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With RNC over in Tampa, remaining "Romneyville" residents must find a place to go

Before heading to a job interview, an activist who goes by the name Hank packs up his belongings Wednesday at the Romneyville encampment behind the Army-Navy Surplus Market on N Tampa Street. Most of the activists who set up Romneyville this summer have cleared out.

CAROLINA HIDALGO | Times

Before heading to a job interview, an activist who goes by the name Hank packs up his belongings Wednesday at the Romneyville encampment behind the Army-Navy Surplus Market on N Tampa Street. Most of the activists who set up Romneyville this summer have cleared out.

TAMPA — Although the population of the camp protesters called Romneyville dwindled after the Republican National Convention, those left behind are dealing with brewing tensions over a broken verbal agreement and the looming question: Where will they go?

The residents are free to occupy the chain-link lot behind the Army-Navy Surplus Market from May 17 to Sept. 17, according to a contract between the residents and the business owner. But some of the organizers had promised Nick Potamitis, who owns the business and leases the property, they would move out right after the RNC.

"We said we would be out of here. We didn't guarantee it," organizer John Alexander said, adding that by Sept. 17, the remaining residents will depart.

But Gregory Lockett, a former encampment organizer, disagreed.

"We should follow through the agreement," Lockett said. "When we do need help somewhere else, who is going to help us if we don't keep our word? … We had an assignment. That assignment is over with. Now we need to move on."

About a dozen people remain at the camp. At its peak during the RNC, it was home to more than 100 people. On Friday, most of them boarded buses and headed to Charlotte for the Democratic National Convention.

Each resident signed a contract that outlined a set of rules: no drugs, no alcohol and no discrimination.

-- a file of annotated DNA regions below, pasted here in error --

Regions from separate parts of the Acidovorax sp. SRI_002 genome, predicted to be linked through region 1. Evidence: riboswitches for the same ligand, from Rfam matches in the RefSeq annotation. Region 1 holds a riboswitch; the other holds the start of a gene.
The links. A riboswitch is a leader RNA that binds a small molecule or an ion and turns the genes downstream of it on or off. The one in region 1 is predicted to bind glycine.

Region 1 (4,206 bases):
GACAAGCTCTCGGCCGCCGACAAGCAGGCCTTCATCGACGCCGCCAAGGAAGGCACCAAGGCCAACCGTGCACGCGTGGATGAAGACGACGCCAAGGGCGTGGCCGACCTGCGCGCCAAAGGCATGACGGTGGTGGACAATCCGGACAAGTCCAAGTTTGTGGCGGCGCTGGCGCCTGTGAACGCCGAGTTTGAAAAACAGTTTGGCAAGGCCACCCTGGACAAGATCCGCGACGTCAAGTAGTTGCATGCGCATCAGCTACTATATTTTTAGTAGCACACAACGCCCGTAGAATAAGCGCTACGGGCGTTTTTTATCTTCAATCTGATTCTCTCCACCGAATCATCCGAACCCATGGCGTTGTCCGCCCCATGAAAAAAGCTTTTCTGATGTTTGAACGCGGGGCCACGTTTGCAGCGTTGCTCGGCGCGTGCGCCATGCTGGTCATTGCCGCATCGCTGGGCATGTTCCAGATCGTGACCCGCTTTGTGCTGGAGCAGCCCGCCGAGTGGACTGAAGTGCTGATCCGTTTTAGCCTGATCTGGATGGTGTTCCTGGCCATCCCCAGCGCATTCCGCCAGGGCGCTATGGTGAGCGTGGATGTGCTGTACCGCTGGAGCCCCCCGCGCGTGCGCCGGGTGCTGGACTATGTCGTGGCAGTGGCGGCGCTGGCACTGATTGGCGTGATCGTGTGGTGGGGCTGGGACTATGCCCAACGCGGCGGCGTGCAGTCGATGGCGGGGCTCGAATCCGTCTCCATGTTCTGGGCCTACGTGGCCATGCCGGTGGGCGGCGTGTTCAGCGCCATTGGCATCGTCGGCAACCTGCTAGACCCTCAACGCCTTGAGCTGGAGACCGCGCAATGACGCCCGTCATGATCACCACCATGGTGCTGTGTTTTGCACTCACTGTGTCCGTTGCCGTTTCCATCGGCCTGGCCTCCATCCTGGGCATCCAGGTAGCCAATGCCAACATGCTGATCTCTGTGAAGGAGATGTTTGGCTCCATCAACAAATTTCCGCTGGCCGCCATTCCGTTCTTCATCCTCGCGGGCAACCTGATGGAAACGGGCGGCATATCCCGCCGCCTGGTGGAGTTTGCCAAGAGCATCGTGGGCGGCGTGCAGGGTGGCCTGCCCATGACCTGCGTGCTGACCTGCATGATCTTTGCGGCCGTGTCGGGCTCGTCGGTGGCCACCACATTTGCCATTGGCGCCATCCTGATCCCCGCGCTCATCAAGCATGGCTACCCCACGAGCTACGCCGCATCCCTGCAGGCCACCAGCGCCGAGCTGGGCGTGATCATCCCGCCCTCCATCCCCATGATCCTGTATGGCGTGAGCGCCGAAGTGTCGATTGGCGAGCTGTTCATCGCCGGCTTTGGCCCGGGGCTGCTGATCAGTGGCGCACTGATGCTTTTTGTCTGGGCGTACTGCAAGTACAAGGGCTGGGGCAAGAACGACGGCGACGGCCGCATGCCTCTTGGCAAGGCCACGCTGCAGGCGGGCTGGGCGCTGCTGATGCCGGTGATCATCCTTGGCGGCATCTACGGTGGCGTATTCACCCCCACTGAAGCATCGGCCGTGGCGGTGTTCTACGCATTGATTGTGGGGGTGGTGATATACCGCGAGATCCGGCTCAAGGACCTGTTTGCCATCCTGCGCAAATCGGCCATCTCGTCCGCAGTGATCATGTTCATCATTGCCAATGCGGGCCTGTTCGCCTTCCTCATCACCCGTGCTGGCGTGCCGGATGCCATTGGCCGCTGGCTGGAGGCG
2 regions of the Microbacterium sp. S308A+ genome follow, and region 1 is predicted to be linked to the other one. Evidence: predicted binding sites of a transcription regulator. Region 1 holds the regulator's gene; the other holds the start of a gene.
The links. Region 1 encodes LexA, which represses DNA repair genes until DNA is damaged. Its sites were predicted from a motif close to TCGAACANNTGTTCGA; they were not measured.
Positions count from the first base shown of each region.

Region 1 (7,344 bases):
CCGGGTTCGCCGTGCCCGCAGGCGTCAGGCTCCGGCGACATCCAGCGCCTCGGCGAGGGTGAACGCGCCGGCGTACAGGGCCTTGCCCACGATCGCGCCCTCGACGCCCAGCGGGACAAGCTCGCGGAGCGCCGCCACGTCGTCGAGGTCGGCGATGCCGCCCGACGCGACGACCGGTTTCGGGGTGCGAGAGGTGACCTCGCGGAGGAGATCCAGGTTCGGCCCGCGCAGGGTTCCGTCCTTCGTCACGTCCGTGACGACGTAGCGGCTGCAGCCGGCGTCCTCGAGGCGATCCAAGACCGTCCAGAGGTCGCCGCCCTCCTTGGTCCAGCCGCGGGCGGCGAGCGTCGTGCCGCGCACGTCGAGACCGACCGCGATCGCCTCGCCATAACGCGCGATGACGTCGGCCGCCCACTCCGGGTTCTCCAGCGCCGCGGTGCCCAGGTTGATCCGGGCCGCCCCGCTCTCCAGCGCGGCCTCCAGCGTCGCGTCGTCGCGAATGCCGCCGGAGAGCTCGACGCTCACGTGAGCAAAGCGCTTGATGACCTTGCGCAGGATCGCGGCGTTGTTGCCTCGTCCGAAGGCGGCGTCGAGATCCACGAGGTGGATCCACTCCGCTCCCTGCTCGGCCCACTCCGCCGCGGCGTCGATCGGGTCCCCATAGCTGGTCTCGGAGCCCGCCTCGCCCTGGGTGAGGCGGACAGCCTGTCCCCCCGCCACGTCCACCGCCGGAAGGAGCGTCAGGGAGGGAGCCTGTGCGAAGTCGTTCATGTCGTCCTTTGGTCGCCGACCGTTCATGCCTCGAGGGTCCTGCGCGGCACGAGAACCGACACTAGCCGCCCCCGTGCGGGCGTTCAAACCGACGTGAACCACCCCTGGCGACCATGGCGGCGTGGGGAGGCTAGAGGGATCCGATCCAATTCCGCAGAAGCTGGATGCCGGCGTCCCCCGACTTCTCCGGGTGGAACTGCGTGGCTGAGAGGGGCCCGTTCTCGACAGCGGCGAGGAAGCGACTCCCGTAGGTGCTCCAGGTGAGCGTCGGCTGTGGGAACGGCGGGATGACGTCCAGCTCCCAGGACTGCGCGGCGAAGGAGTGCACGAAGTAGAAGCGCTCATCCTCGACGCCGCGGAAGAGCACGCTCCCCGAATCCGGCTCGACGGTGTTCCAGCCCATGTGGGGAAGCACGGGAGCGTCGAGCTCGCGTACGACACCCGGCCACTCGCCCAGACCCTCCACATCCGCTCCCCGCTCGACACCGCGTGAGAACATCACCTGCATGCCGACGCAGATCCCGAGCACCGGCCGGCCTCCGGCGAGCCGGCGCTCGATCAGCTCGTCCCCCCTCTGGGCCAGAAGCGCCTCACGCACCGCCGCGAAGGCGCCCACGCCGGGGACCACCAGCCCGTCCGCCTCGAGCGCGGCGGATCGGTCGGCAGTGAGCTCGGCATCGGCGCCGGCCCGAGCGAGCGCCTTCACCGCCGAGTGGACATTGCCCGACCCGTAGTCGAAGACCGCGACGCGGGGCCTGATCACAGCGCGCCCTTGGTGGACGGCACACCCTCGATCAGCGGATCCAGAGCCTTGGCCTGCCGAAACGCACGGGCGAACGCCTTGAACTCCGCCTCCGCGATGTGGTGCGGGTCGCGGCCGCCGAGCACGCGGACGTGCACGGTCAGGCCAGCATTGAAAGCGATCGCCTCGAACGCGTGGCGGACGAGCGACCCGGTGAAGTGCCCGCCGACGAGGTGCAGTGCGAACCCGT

"This here is a group of people who are making a choice to try to live together on much less," Alexander said.

Organizers agreed to pay Potamitis $1,500 to use the space. Lockett said Romneyville, launched by the Poor People's Economic Human Rights Campaign, still owes Potamitis about $200.

When asked about the verbal agreement, Potamitis declined to comment, only saying that "everything is fine." The market's manager did not return calls for comment Wednesday.

Alexander said the remaining residents will wait until Sept. 17 to pack their tents and belongings to buy time to "find a safe place for these guys to go."

On Wednesday, the camp was quiet. Blue and hot pink tents dotted the lot.

Some residents sat down under a tarp away from the sizzling afternoon sun with a handful of workers from Mental Health Care Inc., which offers a program called the Shop that provides homeless people with services, including a laundry facility, showers and Internet access.

Jenine LaCoe, director of out-patient services at MHC, said several of the Romneyville residents have used the services.

An outreach specialist who has visited the camp since before the RNC told her the residents said "they really did want to stay together as a community," LaCoe said. "They felt safe together, but there's no place they could go, no piece of land."

Joshua Bey, who has been living at the camp since before the convention, said he has no place to go.

"This is a homeless camp. This isn't an RNC camp," he said. "It's all up in the air."

Staff writer Marissa Lang contributed to this report. Laura C. Morel can be reached at (727)893-8713, or [email protected]

With RNC over in Tampa, remaining "Romneyville" residents must find a place to go 09/05/12 [Last modified: Thursday, September 6, 2012 12:13am]
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